image1 image2 image3 image4

PIT 1%

Cordelia Foundation
for the Rehabilitation of  Torture Victims

TAX ID number: 18083299-1-41

Please, offer your PIT 1% for our organisation, supporting the rehabilitation of torture victims.

Thank you for your donation.

Find us on Facebook



On torture

The basic definition of torture is that contained in the United Nations Convention Against Torture and other Cruel, Inhuman or Degrading Treatment or Punishment:

"... 'torture' means any act by which severe pain or suffering, whether physical or mental, is intentionally inflicted on a person for such purposes as obtaining from him or a third person information or a confession, punishing him for an act he or a third person has committed or is suspected of having committed, or intimidating or coercing him or a third person, or for any reason based on discrimination of any kind, when such pain or suffering is inflicted by or at the instigation of or with the consent or acquiescence of a public official or other person acting in an official capacity. It does not include pain or suffering arising only from, inherent in or incidental to lawful sanctions."

From this definition, it can be said that torture is the intentional infliction of severe mental or physical pain or suffering by or with the consent of the state authorities for a specific purpose.

The aim of torture is to break down the victim's personality and is often used to punish, obtain information or a confession, take revenge on a person or create terror and fear within a population.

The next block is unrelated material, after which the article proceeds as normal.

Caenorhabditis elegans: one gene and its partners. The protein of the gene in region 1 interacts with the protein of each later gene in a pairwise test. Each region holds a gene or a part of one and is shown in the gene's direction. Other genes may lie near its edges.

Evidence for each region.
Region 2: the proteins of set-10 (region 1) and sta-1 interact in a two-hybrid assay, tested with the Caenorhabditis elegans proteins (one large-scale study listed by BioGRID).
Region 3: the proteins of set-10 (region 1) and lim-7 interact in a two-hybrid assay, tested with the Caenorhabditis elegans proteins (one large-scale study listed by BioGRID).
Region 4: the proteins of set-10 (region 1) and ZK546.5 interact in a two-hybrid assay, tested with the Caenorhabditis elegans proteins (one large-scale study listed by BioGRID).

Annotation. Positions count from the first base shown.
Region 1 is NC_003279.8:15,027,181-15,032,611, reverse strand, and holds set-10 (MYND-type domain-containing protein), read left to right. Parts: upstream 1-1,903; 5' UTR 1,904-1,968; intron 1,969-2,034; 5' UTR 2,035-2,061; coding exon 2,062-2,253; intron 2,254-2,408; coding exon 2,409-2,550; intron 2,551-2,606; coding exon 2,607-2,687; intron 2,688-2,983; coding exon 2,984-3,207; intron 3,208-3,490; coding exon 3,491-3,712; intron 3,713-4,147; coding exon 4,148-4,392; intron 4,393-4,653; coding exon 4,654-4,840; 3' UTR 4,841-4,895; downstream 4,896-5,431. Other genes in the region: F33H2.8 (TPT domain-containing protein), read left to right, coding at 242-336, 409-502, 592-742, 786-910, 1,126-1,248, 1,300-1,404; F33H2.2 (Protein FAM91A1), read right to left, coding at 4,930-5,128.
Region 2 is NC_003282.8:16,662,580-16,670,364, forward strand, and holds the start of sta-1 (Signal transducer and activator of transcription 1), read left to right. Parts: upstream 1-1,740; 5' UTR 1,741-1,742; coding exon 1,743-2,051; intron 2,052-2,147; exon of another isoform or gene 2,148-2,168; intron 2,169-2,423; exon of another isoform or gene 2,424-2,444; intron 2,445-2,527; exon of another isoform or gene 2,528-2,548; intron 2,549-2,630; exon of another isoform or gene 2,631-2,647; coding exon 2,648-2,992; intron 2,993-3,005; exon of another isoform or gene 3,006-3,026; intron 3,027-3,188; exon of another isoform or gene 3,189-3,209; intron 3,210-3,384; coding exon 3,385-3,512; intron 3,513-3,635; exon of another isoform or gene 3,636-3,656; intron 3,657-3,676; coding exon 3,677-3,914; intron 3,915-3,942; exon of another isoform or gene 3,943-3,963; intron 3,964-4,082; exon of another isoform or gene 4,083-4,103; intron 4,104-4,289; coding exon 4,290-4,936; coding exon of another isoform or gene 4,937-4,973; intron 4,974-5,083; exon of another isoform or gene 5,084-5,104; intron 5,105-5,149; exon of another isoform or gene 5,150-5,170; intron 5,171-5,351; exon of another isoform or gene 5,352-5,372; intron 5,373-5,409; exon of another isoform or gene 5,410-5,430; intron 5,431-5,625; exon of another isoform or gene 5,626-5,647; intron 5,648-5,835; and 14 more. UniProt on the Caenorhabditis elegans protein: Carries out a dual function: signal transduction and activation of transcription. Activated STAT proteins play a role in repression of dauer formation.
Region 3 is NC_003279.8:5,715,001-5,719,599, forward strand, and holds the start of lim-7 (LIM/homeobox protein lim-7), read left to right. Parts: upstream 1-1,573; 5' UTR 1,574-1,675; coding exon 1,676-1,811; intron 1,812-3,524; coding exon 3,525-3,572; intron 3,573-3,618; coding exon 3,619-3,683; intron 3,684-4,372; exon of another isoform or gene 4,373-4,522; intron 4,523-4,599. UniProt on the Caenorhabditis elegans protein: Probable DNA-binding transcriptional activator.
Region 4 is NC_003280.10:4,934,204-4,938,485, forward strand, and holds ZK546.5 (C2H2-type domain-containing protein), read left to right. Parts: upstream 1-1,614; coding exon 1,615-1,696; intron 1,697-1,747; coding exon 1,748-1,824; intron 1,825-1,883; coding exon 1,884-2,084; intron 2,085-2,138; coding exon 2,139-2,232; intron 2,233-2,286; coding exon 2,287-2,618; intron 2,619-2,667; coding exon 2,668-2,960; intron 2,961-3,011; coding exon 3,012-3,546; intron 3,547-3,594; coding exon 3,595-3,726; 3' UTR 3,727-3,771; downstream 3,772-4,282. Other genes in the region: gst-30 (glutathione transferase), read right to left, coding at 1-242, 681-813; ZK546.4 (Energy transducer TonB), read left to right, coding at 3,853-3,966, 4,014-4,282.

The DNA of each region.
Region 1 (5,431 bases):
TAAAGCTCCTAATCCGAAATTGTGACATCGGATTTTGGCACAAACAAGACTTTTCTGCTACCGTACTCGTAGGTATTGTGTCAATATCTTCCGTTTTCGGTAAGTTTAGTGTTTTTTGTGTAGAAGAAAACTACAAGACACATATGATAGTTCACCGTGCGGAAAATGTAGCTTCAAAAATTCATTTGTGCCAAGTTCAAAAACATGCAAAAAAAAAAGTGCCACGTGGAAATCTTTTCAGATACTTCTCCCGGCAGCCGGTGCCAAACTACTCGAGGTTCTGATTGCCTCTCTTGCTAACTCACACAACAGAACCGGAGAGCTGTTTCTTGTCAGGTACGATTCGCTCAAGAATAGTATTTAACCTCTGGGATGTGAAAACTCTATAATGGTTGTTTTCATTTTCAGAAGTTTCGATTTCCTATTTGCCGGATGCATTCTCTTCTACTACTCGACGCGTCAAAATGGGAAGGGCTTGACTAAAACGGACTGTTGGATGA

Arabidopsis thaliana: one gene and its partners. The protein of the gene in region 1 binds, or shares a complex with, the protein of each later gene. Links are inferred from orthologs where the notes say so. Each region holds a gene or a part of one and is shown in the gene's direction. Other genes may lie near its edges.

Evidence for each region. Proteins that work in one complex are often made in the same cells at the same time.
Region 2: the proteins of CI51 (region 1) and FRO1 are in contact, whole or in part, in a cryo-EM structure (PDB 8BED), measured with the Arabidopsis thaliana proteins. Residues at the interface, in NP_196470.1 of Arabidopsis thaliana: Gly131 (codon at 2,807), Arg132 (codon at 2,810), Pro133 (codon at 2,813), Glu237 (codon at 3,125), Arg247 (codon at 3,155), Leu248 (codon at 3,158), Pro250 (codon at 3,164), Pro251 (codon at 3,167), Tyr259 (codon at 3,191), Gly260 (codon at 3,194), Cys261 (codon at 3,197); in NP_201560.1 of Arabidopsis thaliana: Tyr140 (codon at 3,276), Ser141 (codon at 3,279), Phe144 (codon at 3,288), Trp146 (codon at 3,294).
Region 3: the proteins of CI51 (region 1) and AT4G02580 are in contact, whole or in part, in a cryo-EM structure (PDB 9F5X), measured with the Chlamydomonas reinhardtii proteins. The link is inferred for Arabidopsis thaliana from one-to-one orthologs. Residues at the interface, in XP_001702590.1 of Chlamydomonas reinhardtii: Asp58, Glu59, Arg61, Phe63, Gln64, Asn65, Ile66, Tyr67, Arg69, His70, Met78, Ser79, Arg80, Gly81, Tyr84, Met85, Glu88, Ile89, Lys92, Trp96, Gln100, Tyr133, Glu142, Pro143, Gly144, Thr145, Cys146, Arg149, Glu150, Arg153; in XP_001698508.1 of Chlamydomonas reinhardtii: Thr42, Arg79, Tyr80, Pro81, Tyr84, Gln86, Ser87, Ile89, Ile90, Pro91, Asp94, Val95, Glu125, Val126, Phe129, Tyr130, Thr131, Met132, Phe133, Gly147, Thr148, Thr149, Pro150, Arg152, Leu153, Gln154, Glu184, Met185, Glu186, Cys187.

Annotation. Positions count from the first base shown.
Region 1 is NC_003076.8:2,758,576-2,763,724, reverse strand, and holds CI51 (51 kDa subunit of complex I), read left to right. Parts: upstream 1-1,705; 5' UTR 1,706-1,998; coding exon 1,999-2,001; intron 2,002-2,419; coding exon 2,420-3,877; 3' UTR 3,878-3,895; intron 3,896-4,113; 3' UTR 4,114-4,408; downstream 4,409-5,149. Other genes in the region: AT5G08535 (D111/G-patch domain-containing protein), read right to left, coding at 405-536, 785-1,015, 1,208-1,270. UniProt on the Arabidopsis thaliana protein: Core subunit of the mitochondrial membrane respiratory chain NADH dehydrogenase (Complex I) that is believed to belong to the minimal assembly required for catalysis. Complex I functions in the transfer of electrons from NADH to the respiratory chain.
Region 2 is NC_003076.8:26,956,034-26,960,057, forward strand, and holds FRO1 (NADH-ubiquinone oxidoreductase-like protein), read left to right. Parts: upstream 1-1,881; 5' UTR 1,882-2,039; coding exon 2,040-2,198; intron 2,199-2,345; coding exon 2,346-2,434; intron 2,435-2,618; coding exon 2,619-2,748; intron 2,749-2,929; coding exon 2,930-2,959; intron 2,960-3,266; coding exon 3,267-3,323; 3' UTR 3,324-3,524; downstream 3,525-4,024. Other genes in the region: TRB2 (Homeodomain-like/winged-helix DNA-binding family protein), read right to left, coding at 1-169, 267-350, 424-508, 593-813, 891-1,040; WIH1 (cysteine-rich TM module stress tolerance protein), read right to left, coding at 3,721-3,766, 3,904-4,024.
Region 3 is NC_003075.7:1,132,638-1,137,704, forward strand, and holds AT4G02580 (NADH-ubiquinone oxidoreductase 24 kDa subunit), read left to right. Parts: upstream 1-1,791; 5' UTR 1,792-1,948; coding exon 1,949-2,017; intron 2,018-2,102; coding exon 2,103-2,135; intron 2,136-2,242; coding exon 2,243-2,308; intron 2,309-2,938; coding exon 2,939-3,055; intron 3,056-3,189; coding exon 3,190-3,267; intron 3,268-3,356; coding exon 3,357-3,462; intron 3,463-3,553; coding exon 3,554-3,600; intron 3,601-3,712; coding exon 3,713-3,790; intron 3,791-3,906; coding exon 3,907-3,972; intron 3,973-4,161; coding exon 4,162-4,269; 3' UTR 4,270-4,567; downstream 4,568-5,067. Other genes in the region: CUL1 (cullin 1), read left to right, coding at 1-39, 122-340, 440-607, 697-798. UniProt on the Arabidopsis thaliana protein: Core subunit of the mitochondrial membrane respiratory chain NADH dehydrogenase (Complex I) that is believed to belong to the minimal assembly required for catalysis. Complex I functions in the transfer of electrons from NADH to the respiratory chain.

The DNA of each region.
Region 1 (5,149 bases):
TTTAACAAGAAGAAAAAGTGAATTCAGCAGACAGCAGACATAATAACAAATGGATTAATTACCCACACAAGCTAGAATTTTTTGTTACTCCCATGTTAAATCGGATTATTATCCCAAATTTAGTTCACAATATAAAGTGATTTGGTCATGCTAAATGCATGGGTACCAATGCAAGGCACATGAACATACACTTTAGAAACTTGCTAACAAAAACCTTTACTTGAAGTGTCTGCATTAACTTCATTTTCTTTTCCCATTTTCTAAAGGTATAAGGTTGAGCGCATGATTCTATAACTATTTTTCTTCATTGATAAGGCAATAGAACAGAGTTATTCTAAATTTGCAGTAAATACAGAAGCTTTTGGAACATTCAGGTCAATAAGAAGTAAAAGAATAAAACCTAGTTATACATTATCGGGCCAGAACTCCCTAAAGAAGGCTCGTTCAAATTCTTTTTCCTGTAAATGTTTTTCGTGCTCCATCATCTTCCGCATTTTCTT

Torture is distinguished from other forms of ill-treatment by the severe degree of suffering involved. It encompasses many forms of suffering, both physical and psychological, which are remarkably similar worldwide. Most techniques seek to prolong the victims' pain and fear for as long as possible without leaving visible evidence.

Some of the most common methods of physical torture include beating, electric shocks, stretching, submersion, suffocation, burns, rape and sexual assault.

It is important not to forget about psychological forms of ill-treatment which very often have the most long-lasting consequences for victims. Common methods of psychological torture include: isolation, threats, humiliation, mock executions, mock amputations, and witnessing the torture of others.
 

The effects of torture

The consequences of torture reach far beyond immediate pain. Many victims suffer from post-traumatic stress disorder (PTSD), which includes symptoms such as flashbacks (or intrusive thoughts), severe anxiety, insomnia, nightmares, depression and memory lapses.

Torture victims often feel guilt and shame, triggered by the humiliation they have endured. Many feel that they have betrayed themselves or their friends and family. All such symptoms are normal human responses to abnormal and inhuman treatment.

Source: IRCT